Supreme Court holds first virtual oral arguments
Lawyers appear from their offices and homes
Checklist for doing an oral argument at the Florida Supreme Court:
• Have arguments organized and ready. Check
• Have professional attire. Check.
• Ask the neighbors not to crank up the leaf blower or lawn mower at a critical time. Che… What?
OK, so it wasn’t exactly a traditional oral argument at the Supreme Court May 6. For starters, there was only one person in the court chambers, Tyler Teagle of the court’s IT department. He was managing several connections as all five justices and all counsel arguing cases were appearing, for the first time in the court’s history, remotely because of the COVID-19 pandemic.
Social distancing and other restrictions had caused the court to postpone its April oral arguments. But May was back on track, at least digitally, as the court heard four cases (one with six lawyers). It took research, extensive preparation and rehearsals, and a drone. Justices were in their offices, either in Tallahassee or their remote headquarters. Lawyers were at their offices or at the house.
Preparation included watching “as many virtual oral arguments as we could, including from the Fourth District Court of Appeal and the Second DCA,” said Supreme Court Clerk John Tomasino. “We also watched Texas and Ohio supreme courts. That helped me, Tyler Teagle, and Devin Jones [also of the Supreme Court’s IT office] learn what was working and what wasn’t.
“The six appellate court clerks were in pretty constant contact, exchanging ideas, and all six of us also participate in the National Conference of Appellate Court Clerks. NCACC operates a listserv which also was a great source of information. Last, the National Center for State Courts conducted a couple of Zoom webinars, one specifically on conducting a virtual oral argument. All of those tools were invaluable in helping us plan our first virtual oral argument.”
After that, it was a lot of prep work with the court staff and the 12 attorneys appearing in the four scheduled oral arguments.
“I learned a few things on my end on how to make the visual better,” said Tallahassee attorney Katherine Giddings, who appeared on one of the cases. “It’s like anything else, the more you do it, the better you get at it.”
Justices, court staff, and attorneys held rehearsals (a technological linkup without actual arguments or questions) the week before the actual event.
“We tried to get the information out to them as early as possible that it was going to be over Zoom,” Tomasino said. “We shared some documentation; a kind of best practices guide on using Zoom that we received from the Texas Supreme Court clerk of court and we made some modifications.
“Most importantly, we did, in essence, dress rehearsals. We didn’t present arguments, we tried to do it with the four cases and all the people.”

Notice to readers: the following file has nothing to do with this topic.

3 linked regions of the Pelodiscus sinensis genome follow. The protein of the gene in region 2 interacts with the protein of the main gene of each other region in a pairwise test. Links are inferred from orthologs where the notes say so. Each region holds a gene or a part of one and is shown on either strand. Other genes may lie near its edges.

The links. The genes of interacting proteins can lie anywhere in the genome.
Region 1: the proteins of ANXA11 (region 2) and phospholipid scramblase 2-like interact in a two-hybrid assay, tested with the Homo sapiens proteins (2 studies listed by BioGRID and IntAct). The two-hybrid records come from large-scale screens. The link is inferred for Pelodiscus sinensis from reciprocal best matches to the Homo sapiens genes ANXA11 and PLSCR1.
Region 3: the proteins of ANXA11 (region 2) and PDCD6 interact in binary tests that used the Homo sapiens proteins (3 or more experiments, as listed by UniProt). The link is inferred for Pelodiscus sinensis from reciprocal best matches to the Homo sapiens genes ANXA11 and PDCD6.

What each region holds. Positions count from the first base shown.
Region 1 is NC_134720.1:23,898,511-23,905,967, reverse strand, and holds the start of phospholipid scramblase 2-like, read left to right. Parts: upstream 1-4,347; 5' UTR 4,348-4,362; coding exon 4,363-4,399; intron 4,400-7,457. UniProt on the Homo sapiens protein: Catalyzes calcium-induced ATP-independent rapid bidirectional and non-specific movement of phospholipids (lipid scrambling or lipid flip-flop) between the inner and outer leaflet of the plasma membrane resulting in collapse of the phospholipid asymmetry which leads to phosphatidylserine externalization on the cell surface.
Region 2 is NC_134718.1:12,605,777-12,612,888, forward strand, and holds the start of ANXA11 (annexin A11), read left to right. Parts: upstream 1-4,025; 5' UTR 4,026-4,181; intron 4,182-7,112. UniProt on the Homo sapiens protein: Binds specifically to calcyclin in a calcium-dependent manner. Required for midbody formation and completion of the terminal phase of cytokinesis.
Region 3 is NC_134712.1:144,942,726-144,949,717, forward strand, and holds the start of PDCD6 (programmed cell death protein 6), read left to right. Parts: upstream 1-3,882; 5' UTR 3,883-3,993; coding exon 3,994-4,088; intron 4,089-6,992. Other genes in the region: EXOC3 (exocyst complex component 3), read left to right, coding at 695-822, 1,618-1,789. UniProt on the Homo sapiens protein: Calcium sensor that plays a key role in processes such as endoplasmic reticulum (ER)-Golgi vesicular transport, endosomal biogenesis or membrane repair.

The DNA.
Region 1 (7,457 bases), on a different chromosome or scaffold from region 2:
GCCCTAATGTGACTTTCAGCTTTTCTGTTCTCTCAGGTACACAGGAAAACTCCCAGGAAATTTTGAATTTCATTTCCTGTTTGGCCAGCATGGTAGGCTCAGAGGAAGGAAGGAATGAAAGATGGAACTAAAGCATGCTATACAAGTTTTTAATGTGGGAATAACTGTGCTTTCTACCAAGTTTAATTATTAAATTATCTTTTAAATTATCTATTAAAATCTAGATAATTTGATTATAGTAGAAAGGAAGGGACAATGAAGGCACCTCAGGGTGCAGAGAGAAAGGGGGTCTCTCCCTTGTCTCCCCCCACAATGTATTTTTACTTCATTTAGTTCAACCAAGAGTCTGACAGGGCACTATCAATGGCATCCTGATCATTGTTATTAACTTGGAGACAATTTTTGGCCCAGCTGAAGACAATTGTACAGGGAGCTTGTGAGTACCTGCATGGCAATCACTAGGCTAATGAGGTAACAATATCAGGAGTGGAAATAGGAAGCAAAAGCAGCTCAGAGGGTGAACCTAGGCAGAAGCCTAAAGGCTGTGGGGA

Tomasino said while Teagle is getting a master’s degree in technology, his undergraduate degree is in theater production. He used those skills to produce a detailed script spreadsheet with a step-by-step procedure to running the oral arguments.
Some versions of Zoom allow the use of a digital background to be inserted behind a user. To provide a more uniform appearance for the oral arguments, Tomasino brought in his personal drone and with Teagle and Jones flew it around the courtroom. That yielded an eagle-eye view of the court bench, which became the justices’ backdrop, and the counsel podium and seats, which was made available to the appearing lawyers.
If the background shot would not work on their computers, lawyers were advised to appear in front of a blank wall. One attorney, Senate General Counsel Jerome Hawkes, was able to use the Senate video production facility, normally used for press conferences. He appeared, flanked by Florida and U.S. flags, in front a blue curtain.
“We were very appreciative to the attorneys for the extra time they spent on it,” Tomasino said. “Our nightmare was someone was going to lose their network connectivity, or God forbid, somebody flush a toilet.” [That referred to the U.S. Supreme Court’s first ever telephone and broadcast oral arguments held a couple days previously where somebody did indeed clear a commode in the background].
Giddings said the electronic proceeding followed the same process as an in-person appearance. Rather than showing up at the court at 8:30, lawyers checked in online and were placed in a digital waiting room. Like everyone else watching online, the waiting lawyers could see the oral argument underway in the court, which showed whoever was speaking or asking a question.
When their case came up, involved attorneys were taken out of the digital waiting room and while other watchers would see only one speaker at a time, the participants were placed in a “gallery” view.
“We could see all the justices, one box had a clock on it, so right there on the screen you could see how much time you had, and you could see our opponent. You had control of your own microphone,” she said. “When we were finished, they took us out of participant status and put us back in [the digital waiting room].”
Giddings, who appeared from her home office added, “It came across as dignified, it came across extremely well done. They set it up to work as much like a real oral argument as possible,”